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Acute Pain | Chronic Pain | General

Diclofenac in postoperative pain

Clinical bottom line

Diclofenac is an effective analgesic. A single dose administration of 50 mg had an NNT of 2.7 (2.4 to 3.1) for at least 50% pain relief over 4 to 6 hours compared with placebo in pain of moderate to severe intensity based on information from 738 patients.


Diclofenac is an NSAID, which accounted for nearly 6 million prescriptions in England in 1996.

Systematic reviews

SL Collins, RA Moore, HJ McQuay, PJ Wiffen. Oral ibuprofen and diclofenac in postoperative pain: a quantitative systematic review. European Journal of Pain 1998 2: 285-291.

SL Collins, RA Moore, HJ McQuay, PJ Wiffen, J Edwards. Single dose oral ibuprofen and diclofenac for postoperative pain. The Cochrane Library, Update Software, Oxford 2000.

Updated review prepared summer 2007, with planned publication 2008

Inclusion criteria were full journal publication of trials of diclofenac in acute postoperative pain; single oral dose; randomised; placebo-controlled; double-blind; moderate to severe baseline pain; adult populations; group sizes 10.

For each trial the mean TOTPAR or SPID values for diclofenac and placebo groups were converted to the percent of maximum total pain relief based on the categorical pain scales (%maxTOTPAR or %maxSPID). These values were then converted to dichotomous information on the proportion, and then the number of patients, who achieved at least 50%maxTOTPAR. A number-needed-to-treat for at least 50% pain relief and the relative benefit of the treatment were then calculated.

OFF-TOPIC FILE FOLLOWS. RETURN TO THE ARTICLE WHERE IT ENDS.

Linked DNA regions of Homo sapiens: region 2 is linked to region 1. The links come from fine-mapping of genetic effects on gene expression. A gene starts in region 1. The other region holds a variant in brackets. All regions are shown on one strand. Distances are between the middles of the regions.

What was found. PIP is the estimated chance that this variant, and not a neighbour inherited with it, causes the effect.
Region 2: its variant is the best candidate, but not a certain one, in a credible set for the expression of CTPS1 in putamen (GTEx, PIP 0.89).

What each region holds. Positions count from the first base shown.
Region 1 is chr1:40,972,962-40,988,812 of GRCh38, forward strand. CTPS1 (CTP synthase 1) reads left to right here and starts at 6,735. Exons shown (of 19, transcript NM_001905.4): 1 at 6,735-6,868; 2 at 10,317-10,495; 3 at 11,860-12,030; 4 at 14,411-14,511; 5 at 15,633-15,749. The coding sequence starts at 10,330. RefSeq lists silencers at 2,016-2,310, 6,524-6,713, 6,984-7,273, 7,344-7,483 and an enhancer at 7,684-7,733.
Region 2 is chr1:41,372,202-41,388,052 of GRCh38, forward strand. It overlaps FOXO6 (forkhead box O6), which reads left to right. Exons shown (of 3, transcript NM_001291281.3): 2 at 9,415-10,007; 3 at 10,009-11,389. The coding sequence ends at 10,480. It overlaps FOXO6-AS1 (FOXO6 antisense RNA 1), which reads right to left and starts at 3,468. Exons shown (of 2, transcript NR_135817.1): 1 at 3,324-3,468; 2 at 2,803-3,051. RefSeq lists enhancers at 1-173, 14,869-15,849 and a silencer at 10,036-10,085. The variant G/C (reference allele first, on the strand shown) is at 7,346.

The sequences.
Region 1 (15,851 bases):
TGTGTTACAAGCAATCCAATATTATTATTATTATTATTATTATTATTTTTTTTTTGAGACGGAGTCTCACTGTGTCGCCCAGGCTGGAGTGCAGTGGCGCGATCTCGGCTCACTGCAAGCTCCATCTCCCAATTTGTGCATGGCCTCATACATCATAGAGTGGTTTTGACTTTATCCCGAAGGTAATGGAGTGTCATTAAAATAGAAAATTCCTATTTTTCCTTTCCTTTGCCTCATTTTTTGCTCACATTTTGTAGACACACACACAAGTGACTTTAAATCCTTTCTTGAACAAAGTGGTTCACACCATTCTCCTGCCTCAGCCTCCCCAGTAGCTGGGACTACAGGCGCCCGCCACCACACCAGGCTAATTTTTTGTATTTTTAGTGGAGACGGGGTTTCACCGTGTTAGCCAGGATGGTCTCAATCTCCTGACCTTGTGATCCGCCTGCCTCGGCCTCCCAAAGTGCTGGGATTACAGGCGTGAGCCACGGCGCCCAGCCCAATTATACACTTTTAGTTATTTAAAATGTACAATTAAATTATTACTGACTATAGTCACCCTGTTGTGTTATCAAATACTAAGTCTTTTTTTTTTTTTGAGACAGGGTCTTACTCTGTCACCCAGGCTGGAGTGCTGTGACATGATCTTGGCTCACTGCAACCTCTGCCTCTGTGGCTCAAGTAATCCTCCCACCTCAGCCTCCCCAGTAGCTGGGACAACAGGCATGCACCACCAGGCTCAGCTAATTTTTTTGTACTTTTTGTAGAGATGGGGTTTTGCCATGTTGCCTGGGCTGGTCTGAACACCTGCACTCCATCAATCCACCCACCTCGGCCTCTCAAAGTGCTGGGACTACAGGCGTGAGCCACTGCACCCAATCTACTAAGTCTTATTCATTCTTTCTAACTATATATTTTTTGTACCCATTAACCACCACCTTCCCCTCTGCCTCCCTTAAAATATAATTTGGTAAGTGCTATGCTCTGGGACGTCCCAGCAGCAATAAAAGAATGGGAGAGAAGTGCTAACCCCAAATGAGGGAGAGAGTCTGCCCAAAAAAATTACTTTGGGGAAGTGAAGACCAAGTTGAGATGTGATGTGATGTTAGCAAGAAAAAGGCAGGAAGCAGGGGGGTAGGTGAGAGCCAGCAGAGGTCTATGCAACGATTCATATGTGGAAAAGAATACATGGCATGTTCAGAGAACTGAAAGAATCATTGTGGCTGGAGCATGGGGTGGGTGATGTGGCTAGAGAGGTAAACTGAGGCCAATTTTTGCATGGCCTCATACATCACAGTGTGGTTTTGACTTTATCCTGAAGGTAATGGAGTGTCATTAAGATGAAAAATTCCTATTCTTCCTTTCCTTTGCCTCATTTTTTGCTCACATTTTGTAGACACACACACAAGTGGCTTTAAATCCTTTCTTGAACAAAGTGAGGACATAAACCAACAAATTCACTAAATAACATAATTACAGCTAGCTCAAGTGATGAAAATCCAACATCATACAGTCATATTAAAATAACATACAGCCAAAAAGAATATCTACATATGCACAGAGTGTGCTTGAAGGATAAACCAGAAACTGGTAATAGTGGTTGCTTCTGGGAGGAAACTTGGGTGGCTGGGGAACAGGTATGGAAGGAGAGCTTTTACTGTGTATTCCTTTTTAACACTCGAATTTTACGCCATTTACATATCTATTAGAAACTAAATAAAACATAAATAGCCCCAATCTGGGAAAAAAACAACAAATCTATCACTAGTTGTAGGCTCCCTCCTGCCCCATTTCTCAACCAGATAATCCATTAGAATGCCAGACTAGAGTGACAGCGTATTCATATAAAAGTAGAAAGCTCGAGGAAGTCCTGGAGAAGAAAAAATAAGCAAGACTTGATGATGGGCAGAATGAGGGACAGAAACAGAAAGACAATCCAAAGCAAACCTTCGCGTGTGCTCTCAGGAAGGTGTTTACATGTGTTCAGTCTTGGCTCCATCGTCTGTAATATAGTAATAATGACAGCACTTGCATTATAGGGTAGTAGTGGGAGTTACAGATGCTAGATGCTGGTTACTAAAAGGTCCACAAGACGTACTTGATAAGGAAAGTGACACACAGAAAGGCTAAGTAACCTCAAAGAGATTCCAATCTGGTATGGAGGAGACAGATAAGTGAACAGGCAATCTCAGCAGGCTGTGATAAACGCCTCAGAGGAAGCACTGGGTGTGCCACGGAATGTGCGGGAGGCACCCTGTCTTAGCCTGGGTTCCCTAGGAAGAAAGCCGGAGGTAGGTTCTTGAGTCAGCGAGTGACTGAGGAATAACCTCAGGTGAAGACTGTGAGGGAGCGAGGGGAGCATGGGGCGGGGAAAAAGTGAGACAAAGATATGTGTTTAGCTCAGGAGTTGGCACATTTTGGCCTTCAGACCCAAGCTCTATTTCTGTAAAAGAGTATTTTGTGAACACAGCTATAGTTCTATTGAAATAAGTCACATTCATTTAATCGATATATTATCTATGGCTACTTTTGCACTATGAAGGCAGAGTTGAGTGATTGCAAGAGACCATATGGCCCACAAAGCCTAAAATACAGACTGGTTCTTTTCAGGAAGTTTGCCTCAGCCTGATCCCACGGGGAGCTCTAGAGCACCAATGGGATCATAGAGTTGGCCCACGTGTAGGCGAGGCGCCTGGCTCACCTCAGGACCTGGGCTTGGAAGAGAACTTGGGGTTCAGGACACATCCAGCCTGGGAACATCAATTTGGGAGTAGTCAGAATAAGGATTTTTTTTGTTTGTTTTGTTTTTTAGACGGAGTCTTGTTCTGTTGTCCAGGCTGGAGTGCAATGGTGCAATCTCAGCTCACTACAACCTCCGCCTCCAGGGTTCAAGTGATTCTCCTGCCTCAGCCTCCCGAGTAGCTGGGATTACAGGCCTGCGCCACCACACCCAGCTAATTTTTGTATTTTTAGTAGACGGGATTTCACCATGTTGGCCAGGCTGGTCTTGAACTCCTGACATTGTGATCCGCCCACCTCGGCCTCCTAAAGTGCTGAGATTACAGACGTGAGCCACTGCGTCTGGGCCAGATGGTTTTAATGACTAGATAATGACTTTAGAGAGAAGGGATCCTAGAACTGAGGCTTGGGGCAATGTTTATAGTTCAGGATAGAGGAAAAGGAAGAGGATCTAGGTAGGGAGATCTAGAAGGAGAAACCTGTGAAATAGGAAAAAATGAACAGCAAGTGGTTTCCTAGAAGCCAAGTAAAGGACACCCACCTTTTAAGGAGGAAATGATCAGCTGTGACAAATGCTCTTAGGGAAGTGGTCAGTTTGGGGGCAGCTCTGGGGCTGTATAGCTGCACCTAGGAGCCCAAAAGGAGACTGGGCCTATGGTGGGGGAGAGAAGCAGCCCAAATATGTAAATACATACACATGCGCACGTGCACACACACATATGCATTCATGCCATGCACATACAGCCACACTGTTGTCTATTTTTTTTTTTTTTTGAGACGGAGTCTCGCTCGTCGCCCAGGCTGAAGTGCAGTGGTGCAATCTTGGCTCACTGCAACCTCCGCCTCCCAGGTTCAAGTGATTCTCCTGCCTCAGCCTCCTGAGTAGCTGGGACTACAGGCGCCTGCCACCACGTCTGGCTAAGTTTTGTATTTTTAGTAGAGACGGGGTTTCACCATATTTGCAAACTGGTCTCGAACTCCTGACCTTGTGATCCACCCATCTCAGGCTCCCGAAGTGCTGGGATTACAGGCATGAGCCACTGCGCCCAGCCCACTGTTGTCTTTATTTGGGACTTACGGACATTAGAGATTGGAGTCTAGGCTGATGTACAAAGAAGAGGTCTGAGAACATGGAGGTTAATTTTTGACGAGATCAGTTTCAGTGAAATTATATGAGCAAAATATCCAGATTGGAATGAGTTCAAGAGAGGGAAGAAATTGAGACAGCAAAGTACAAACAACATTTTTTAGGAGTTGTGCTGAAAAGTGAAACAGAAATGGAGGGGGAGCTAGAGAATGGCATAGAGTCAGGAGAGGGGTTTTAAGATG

Findings

Single oral doses of diclofenac 25 mg, 50 mg and 100 mg were all significantly superior to placebo ( Table 1)..

Table 1: NNTs for diclofenac at different doses

Number of
Percent with at least 50% pain relief
Dose
(mg)
Trials
Patients
Diclofenac
Placebo
Relative benefit
(95% CI)
NNT
(95% CI)
25
4
502
53
15
3.6 (2.6 to 5.0)
2.6 (2.2 to 3.3)
50
12
1296
57
19
3.0 (2.5 to 3.6)
2.7 (2.4 to 3.1)
100
5
545
69
14
4.9 (3.6 to 6.6)
1.8 (1.6 to 2.1)

 

There was a dose response for diclofenac with higher doses producing lower (better) NNTs (Figure 1). With diclofenac 25 mg 54% of patients with initial pain of moderate or severe intensity had at least 50% pain relief over 4-6 hours, as did 63% with diclofenac 50 mg and 67% with diclofenac 100 mg.

Figure 1: Dose-response for diclofenac versus placebo

 

Adverse effects

Single dose oral studies showed no difference in adverse effects between diclofenac and placebo. Reported adverse effects were mild and transient. One patient withdrew after diclofenac and one after placebo in these trials.

Comment

Diclofenac at standard doses is an effective analgesic based on information from 1,300 patients for the 50 mg dose.